On Thu, Apr 17, 2014 at 11:08:06PM +0200, Jens Lehmann wrote: > Am 17.04.2014 18:41, schrieb W. Trevor King: > > On Tue, Mar 25, 2014 at 06:05:05PM +0100, Jens Lehmann wrote: > >> *) When a submodule is replaced with a tracked file of the same name > >> the submodule work tree including any local modifications (and > >> even the whole history if it uses a .git directory instead of a > >> gitfile!) is simply removed. > >> … > >> I think the first bug really needs to be fixed, as that behavior is > >> extremely nasty. We should always protect work tree modifications > >> (unless forced) and *never* remove a .git directory (even when > >> forced). > > > > I think this should be covered by the usual “don't allow checkouts > > from dirty workdirs unless the dirty-ing changes are easily applied to > > the target tree”. > > Nope, the target tree will be removed completely and everything in > it is silently nuked. It should be allowed with '-f', but only if > the submodule contains a gitfile, and never if it contains a .git > directory (which is just what we do for rm too).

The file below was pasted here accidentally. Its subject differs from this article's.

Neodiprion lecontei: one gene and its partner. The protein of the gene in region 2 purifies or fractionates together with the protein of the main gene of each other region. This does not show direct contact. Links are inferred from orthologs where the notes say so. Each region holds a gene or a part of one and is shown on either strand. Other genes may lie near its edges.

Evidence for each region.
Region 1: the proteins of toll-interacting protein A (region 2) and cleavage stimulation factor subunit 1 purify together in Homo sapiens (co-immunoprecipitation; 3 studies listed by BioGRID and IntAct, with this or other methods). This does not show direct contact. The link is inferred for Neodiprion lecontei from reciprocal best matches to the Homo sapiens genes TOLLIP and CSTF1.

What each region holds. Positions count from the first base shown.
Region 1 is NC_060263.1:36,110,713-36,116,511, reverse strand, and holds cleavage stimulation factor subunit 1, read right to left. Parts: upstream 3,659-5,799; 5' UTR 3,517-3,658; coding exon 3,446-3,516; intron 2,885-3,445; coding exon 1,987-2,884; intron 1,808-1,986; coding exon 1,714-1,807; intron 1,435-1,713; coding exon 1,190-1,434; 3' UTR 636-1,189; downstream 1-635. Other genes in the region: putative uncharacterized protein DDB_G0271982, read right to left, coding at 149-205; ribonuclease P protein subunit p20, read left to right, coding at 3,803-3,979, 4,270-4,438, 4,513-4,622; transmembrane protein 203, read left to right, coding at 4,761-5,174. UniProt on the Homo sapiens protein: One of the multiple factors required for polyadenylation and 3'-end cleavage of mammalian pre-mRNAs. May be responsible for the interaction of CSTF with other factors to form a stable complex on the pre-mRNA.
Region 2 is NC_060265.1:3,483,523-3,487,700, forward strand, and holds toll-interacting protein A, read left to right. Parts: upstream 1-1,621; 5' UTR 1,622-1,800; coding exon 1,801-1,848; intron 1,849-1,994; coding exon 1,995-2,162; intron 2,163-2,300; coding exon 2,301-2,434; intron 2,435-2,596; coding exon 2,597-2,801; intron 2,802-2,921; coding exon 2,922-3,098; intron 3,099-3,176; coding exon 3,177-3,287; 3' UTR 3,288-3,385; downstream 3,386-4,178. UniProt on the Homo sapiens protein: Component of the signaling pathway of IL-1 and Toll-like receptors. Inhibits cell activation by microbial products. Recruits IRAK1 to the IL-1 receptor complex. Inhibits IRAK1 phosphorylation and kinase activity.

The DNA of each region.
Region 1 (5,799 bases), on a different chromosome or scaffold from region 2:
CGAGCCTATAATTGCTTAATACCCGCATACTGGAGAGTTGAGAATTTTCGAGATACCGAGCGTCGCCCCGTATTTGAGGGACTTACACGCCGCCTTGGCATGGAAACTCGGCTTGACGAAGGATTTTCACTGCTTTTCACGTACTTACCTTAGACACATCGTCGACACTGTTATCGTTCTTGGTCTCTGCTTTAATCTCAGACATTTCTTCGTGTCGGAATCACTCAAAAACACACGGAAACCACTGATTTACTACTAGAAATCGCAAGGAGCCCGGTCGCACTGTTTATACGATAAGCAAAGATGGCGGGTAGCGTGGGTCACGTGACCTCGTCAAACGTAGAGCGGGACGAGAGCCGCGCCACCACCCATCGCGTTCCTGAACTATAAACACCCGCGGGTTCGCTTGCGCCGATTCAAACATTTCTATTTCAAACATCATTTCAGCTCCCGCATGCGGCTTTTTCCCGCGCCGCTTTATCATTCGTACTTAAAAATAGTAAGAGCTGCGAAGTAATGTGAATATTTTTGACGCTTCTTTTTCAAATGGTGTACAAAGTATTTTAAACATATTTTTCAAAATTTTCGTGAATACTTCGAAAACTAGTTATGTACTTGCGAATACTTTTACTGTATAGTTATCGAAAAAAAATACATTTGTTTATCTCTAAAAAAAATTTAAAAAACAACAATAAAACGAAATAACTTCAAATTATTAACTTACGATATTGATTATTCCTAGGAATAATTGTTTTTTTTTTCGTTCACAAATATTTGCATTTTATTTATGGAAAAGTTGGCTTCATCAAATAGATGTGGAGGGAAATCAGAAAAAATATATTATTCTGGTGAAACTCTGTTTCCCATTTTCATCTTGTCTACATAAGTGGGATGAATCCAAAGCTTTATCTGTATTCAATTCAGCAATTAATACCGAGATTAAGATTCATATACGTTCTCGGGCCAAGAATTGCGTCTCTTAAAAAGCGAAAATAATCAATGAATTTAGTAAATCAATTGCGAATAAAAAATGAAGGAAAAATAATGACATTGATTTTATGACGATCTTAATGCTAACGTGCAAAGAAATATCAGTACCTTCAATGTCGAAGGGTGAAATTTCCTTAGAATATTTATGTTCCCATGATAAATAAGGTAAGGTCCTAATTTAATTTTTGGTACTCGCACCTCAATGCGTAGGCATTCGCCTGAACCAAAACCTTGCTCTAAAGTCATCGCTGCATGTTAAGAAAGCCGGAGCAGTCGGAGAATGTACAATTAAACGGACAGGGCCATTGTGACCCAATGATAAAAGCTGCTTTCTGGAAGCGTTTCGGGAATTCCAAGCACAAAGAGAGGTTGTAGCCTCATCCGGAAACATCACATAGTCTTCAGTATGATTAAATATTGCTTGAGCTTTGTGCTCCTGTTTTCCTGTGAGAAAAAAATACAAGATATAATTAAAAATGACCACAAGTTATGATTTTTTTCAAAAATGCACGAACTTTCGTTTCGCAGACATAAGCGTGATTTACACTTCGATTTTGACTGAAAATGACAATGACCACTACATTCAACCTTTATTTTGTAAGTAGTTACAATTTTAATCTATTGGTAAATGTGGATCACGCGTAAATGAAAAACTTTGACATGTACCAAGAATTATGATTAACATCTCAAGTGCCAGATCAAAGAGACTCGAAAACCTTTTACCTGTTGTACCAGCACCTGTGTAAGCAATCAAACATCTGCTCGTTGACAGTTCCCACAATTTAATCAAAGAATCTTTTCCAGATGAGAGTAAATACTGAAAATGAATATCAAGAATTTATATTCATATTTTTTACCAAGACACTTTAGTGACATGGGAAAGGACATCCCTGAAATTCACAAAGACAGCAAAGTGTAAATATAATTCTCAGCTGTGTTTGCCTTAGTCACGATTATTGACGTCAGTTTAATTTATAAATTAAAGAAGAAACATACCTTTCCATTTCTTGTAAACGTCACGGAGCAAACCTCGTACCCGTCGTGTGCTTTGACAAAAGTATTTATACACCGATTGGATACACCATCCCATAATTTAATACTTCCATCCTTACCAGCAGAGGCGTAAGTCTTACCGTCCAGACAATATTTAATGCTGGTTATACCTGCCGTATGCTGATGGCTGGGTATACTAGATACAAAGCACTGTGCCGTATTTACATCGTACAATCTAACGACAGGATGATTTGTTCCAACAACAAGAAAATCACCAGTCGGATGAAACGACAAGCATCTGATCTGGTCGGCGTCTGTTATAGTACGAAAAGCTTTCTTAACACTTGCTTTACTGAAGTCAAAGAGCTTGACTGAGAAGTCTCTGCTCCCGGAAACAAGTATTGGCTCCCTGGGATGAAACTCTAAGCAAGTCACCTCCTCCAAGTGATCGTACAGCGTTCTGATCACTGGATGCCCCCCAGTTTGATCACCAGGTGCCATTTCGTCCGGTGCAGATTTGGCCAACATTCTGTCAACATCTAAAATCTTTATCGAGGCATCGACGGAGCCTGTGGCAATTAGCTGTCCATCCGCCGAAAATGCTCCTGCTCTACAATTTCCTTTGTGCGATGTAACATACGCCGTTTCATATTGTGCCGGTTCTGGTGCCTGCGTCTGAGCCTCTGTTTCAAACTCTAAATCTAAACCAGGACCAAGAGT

I think it's not covered *now* because of a flaw in our “are dirty-ing changes easily applied to the target tree” detection logic, and the solution should involve updating that logic to hit on this case. > b) recursive checkout is the place to consistently care about > submodule modifications (the submodule script doesn't do that and it > is impossible to change that without causing trouble to a lot of > users. I agree that the submodule script is not the place for this, and the core checkout code is. I'd like checkouts to always be recursive, and see --[no-]recurse-submodules as a finger-breaking stop-gap until we can complete that transition for checkout, bisect, merge, reset, and other work-tree altering commands. I think this is one reason why some folks prefer the stiffer joints you get from a subtree approach. Cheers, Trevor -- This email may be signed or encrypted with GnuPG (http://www.gnupg.org). For more information, see http://en.wikipedia.org/wiki/Pretty_Good_Privacy
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